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A Look Back at the ‘Power Pig’

| May 19, 2017

This column originally appeared in RadioInfo.com on October 1, 2009

By Sean Ross
Ross on Radio


TAMPA — For a radio person of a certain age (mid 30s to mid 40s say), Jacor’s launch of “Power Pig” WFLZ Tampa, Fla., on Sept. 25, 1989 and its subsequent battle with WRBQ (Q105) is probably one of the formative events of their broadcast career. Not only was WFLZ a spectacularly successful attack on a heritage incumbent’s fortress, but WRBQ (Q105) became an example of how not to respond: it did nothing at first, then stunned the industry by deciding to engage for young-end listeners. A war of attrition ensued and although Q105 would actually pass WFLZ for a while, Q105’s true resurgence was when it went Country in 1993. Now the station is Oldies/Greatest Hits and invoking some of the legacy that was so damaging in 1988.

WFLZ was riding two waves in 1989. One was the explosion of rhythmic-leaning Top 40s around the country. WJHM (102 Jamz) had already shown up in nearby Orlando, Fla., doing a very mass-appeal version of Urban and WFLZ managed to fill the same niche in its market, which didn’t have an Urban FM at the time. The other was the increasing presentational aggressiveness of Top 40. The on-air chiding of the competition that Scott Shannon had begun at WHTZ (Z100) New York had been ratcheted up by the time Shannon launched KQLZ (Pirate Radio) Los Angeles with liners like, “Don’t be a dickhead.”

Within months, it was possible to hear rhythmic-leaning Top 40 and rude liners even in York, Pa. Shortly afterwards, a period of precipitous decline began for Top 40 – either from an overdose of rhythmic music or, equally possibly, a 180-degree whipsaw to Hot AC at many of the same stations in the face of Country’s stunning early ‘90s success. In either event, the presentational aggression of the time probably didn’t help. And even after Q105 left the battle, WFLZ felt the need to distance itself from the “Power Pig” name, which it phased out around 1995.

Long term, however, the WFLZ lesson that being more Urban than the other guy almost always won would start to take hold again in the late ‘90s, as Jacor successor Clear Channel launched in numerous markets with CHRs that were fast on rhythmic product and slow on rock, a formula that has only been confounded in the last 2-3 years. WFLZ found itself attacked by the market’s first dedicated Hip-Hop FM WLLD (Wild 94.1) and responded by flipping sister WBPT to the market’s first full-fledged Urban.

Q105 was a 15-year-old radio station when WFLZ attacked it. WFLZ is now 20 years old. Like Q105, WFLZ has a heritage morning show in MJ, but it doesn’t have some of the other hallmarks that WFLZ went after – heavy personality in every daypart, a deep gold library. If it’s an adult-friendly CHR station, it’s only that in the way that most Mainstream Top 40s have become palatable to adults, particularly those who grew up on a station like WFLZ in the first place.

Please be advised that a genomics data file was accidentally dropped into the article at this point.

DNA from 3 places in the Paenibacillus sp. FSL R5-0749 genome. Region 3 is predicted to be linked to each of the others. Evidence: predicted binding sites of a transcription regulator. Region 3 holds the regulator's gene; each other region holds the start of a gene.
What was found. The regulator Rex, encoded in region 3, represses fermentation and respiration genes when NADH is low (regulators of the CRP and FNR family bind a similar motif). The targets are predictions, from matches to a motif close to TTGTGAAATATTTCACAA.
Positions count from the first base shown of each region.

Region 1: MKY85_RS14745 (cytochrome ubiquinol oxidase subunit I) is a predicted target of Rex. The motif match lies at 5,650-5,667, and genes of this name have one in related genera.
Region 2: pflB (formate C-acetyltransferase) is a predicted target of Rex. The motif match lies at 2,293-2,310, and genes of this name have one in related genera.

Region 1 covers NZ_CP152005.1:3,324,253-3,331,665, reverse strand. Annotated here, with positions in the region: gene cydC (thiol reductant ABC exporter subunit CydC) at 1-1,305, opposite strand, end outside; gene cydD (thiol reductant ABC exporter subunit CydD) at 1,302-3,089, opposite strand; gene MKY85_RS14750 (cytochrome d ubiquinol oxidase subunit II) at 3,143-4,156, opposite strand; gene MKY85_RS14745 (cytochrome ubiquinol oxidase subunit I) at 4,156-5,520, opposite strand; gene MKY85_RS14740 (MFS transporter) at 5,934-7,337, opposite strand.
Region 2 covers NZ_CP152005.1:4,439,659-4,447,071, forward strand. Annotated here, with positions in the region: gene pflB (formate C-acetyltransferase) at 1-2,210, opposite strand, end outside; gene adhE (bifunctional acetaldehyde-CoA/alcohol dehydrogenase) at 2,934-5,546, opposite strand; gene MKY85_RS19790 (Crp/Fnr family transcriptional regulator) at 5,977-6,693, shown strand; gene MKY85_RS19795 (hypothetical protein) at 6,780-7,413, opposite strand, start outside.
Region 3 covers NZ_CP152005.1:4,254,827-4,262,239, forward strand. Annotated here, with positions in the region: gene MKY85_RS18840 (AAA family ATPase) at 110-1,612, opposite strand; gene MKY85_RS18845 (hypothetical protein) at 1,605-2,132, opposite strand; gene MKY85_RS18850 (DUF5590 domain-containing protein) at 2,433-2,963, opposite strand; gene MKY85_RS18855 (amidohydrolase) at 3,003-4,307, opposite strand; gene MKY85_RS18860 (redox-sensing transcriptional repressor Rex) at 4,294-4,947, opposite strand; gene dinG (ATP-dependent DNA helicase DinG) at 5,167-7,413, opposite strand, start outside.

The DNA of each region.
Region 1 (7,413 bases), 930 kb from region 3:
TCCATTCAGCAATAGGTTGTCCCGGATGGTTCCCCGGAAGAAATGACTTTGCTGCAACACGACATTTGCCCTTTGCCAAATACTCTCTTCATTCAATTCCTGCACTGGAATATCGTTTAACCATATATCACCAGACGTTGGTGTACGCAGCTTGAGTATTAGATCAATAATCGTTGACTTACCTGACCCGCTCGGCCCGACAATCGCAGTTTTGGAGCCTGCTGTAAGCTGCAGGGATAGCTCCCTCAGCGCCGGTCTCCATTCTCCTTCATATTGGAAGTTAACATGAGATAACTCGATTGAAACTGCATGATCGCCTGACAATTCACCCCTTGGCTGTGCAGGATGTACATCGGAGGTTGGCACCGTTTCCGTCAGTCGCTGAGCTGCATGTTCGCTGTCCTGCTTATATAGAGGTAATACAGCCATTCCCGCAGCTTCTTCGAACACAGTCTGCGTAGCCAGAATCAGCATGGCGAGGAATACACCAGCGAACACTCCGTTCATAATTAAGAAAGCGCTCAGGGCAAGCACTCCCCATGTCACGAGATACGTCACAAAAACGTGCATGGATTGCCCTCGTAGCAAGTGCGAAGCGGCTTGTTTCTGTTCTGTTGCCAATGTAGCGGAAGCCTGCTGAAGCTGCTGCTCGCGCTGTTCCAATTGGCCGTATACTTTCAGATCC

Here’s WFLZ as The Power Pig from late evenings in December, 1989. Thanks to Rich Appel, Billboard’s Silvio Pietroluongo, WHTZ (Z100) New York’s J.J.Kincaid and Jagger, and Reggie Beas for help identifying some intros that I’m only slightly ashamed to admit that I needed help with.

Milli Vanilli, “Baby Don’t Forget My Number”

Pebbles, “Mercedes Boy”

Bobby Brown, “All Day, All Night”

Seduction, “You’re My One & Only (True Love)”

Exposé, “Tell Me Why”

Stevie B., “Girl, I Am Searching For You”

Surface, “Shower Me With Your Love”

Soul II Soul, “Back To Life”

And here’s the station on Sept. 30 at 10 a.m.

Shakira, “Whenever, Wherever”

Jay Sean, “Down”

We The Kings, “Heaven Can Wait”

Miley Cyrus, “See You Again”

Jason Derulo, “Whatcha Say”

Katy Perry, “Waking Up In Vegas”

Jay-Z/Rihanna/Kanye West, “Run This Town”

Jordin Sparks, “Battlefield”

Usher, “Yeah”

Miley Cyrus, “Party In The U.S.A.”

Keri Hilson, “Knocks You Down”

Editor’s Note: When this article was written, the boom in second CHRs (many of them using WFLZ’s old game plan of leaning more dance and rhythmic) was well underway. But it took two more years for WPOI (Hot 101.5) to go up against WFLZ. And, at this moment, WPOI is leading. In Nielsen’s April 2017 PPM, WPOI was up 4.5-4.7 to WFLZ’s 3.9-4.0.

Hot 101.5 did launch as more dance/rhythmic than WFLZ. Such distinctions are a matter of degrees these days, but WFLZ is still the more pop-leaning of the two stations with songs like James Arthur’s “Say You Won’t Let Go” and Ed Sheeran’s “Castle on the Hill” that aren’t on WPOI. Here’s WFLZ at 3 pm on May 16, 2017.

Maroon 5, “Cold”

Kygo x Selena Gomez, “It Ain’t Me”

Drake, “One Dance”

The Weeknd, “I Feel It Coming”

James Arthur, “Say You Won’t Let Go”

Twenty One Pilots, “Ride”

Julia Michaels, “Issues”

The Weeknd, “Starboy”

DJ Khalid f/Justin Bieber, Quavo, Chance the Rapper, “I’m The One”

Ed Sheeran, “Shape Of You”

Zedd  & Alessia Cara, “Stay”

James Bay, “Let It Go”

Bruno Mars, “That’s What I Like”


Sean Ross (@rossonradio) https://twitter.com/RossOnRadio has been covering the radio industry since before WFLZ launched. You can subscribe to his weekly “Ross On Radio” newsletter here

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